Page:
A morning roundup of news, opinion, and links from City Paper and around the District. Send tips and ideas to citydesk@washingtoncitypaper.com.

Metro’s SafeTrack initiative supposedly ended over the summer, but more track work and station closures are in riders’ futures. The Rhode Island Avenue and Brookland-CUA stations on the Red Line will be closed from July 21 to Sept. 3 to deal with major platform issues and the Yellow Line bridge that carries passengers across the Potomac River will close between Nov. 26 and Dec. 9. Passengers got a preview of this inconvenience yesterday, when the Dupont Circle station was temporarily closed due to a power outage.

LEADING THE MORNING NEWS:

  • Metro bids farewell to its plagued 4000-series rail cars. [NBC Washington]

  • MetroAccess leader Christian Kent departs after report reveals that conditions within the para-transit service are “unprofessional and hostile.” [Post]

  • New memo says DCPS teachers won’t be evaluated on students’ pass rates this year. [WJLA]

  • D.C.’s three airports make traveling easier for some, more confusing for others. [Post]

  • Will local news expand in D.C.? You can guess how WCP feels about that. [WAMU]

  • Survey Says: Six percent of Washington-area residents are Jewish but few feel connected to the region’s Jewish community. [Post]

  • Want to sing the national anthem for Nationals fans? Try out next Friday. [WTOP]

  • Editorial: Federal decision not to move FBI HQ is a big waste of time and money. [WBJ]

RECENT CITY PAPER STORIES TO HELP YOU MAKE SENSE OF YOUR DAY:

LOOSE LIPS LINKS, by City Paper staff (tips? tips@washingtoncitypaper.com)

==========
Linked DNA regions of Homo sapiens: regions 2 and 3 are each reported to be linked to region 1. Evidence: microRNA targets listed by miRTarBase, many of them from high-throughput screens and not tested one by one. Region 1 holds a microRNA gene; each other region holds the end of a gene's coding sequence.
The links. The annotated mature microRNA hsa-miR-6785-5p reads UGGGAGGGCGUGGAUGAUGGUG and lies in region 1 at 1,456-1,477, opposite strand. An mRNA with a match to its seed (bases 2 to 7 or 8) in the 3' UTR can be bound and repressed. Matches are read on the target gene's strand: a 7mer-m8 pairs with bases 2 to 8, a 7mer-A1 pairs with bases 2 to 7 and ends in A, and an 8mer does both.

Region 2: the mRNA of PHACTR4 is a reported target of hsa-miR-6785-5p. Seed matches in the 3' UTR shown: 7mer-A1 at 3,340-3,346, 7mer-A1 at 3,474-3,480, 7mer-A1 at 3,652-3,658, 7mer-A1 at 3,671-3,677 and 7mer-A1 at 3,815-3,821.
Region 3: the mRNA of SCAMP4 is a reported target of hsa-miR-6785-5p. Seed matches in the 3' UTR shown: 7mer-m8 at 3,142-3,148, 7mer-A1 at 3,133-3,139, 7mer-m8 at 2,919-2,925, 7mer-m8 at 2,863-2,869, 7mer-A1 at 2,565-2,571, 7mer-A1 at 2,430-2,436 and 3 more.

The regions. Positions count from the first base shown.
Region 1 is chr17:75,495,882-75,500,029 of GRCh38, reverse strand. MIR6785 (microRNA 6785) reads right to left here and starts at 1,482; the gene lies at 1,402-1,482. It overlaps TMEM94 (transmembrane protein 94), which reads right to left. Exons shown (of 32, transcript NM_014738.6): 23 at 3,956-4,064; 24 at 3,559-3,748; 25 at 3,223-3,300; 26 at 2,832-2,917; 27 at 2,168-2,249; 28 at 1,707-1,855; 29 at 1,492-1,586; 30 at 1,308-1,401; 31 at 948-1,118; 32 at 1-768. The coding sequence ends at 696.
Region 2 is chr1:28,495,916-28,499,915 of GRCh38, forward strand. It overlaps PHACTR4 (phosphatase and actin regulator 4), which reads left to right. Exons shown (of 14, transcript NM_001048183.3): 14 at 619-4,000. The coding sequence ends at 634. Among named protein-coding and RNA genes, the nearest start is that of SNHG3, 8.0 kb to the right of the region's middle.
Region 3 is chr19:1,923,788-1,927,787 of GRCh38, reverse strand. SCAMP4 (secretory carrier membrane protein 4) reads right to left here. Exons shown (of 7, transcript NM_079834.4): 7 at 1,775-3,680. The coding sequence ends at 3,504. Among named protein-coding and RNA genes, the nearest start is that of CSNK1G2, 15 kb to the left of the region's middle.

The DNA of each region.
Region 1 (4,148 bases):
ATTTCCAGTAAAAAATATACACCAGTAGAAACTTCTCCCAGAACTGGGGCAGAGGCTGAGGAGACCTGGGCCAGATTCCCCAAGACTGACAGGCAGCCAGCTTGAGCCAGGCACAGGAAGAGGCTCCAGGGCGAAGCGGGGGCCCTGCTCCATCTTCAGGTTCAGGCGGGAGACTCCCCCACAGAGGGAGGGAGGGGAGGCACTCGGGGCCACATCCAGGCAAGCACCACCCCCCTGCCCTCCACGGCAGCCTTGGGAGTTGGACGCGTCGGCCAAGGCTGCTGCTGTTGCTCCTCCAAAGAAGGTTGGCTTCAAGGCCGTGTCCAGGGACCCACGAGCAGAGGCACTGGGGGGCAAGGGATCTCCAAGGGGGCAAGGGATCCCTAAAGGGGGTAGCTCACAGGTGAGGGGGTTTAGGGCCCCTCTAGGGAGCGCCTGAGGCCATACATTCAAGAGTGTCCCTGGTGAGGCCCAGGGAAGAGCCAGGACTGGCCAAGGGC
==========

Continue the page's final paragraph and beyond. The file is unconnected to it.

• This week in community outreach: Ward 8 Councilmember Trayon Whitediscusses how DCPS teachers will be evaluated at Ballou High School. [WJLA]

  • While Ward 1’s Brianne Nadeau continues to fight for a dog park. [New Columbia Heights]

  • Charles Allen, Elissa Silverman, Ed Lazere, Jeremiah Lowery win DC for Democracy endorsements. [Twitter]

ARTS LINKS, by Matt Cohen (tips? mcohen@washingtoncitypaper.com)

  • D.C. death metal act Genocide Pactrips and shreds on their debut album. [Pitchfork]

  • Ethiopian pop star-turned-D.C. cabbieHailu Mergia releases a new album this month. [Vice]

  • Damaged City Fest co-organizer Chris Moore discusses D.C.’s punk and metal scene. [DC Music Download]

  • Check out the Hirshhorn’s redesigned lobby, which includes a permanent Dolcezza outpost. [Washingtonian]

  • At night, see a Krzysztof Wodiczko piece first projected on the museum in 1988. [WAMU]

  • Listen to “All Star Break Up,” a newWale track. [DC Mumbo Sauce]

YOUNG & HUNGRY LINKS, by Laura Hayes (tips? lhayes@washingtoncitypaper.com)

  • Silver Spring gets double-decker Mexican restaurants. And one serves breakfast. [WCP]

  • Sound like an oenophile next time you order wine in front of friends. [Washingtonian]

  • Soup’s on. [Zagat]

  • Latin American spot Benito’s Place earns high marks from Tim Carman. [Post]

  • Solo diners deserve dignity. [Eater]

HOUSING COMPLEX LINKS, by Andrew Giambrone (tips? agiambrone@washingtoncitypaper)

  • Officials break ground on Frederick Douglass Bridge reconstruction. [NBC Washington]

  • New mixed-use building in Eckington will include shelter units for domestic violence survivors. [Bisnow]

  • Adams Morgan residents propose more ideas to limit car traffic on 18th Street NW. [UrbanTurf]

  • Development data startup Recity breaks even without fundraising. [Bisnow]

  • Architects plan to build a house carved into a hill in Kent. [UrbanTurf]

  • Developer razes gas station in Georgetown to prepare for residential project. [Georgetown Metropolitan]

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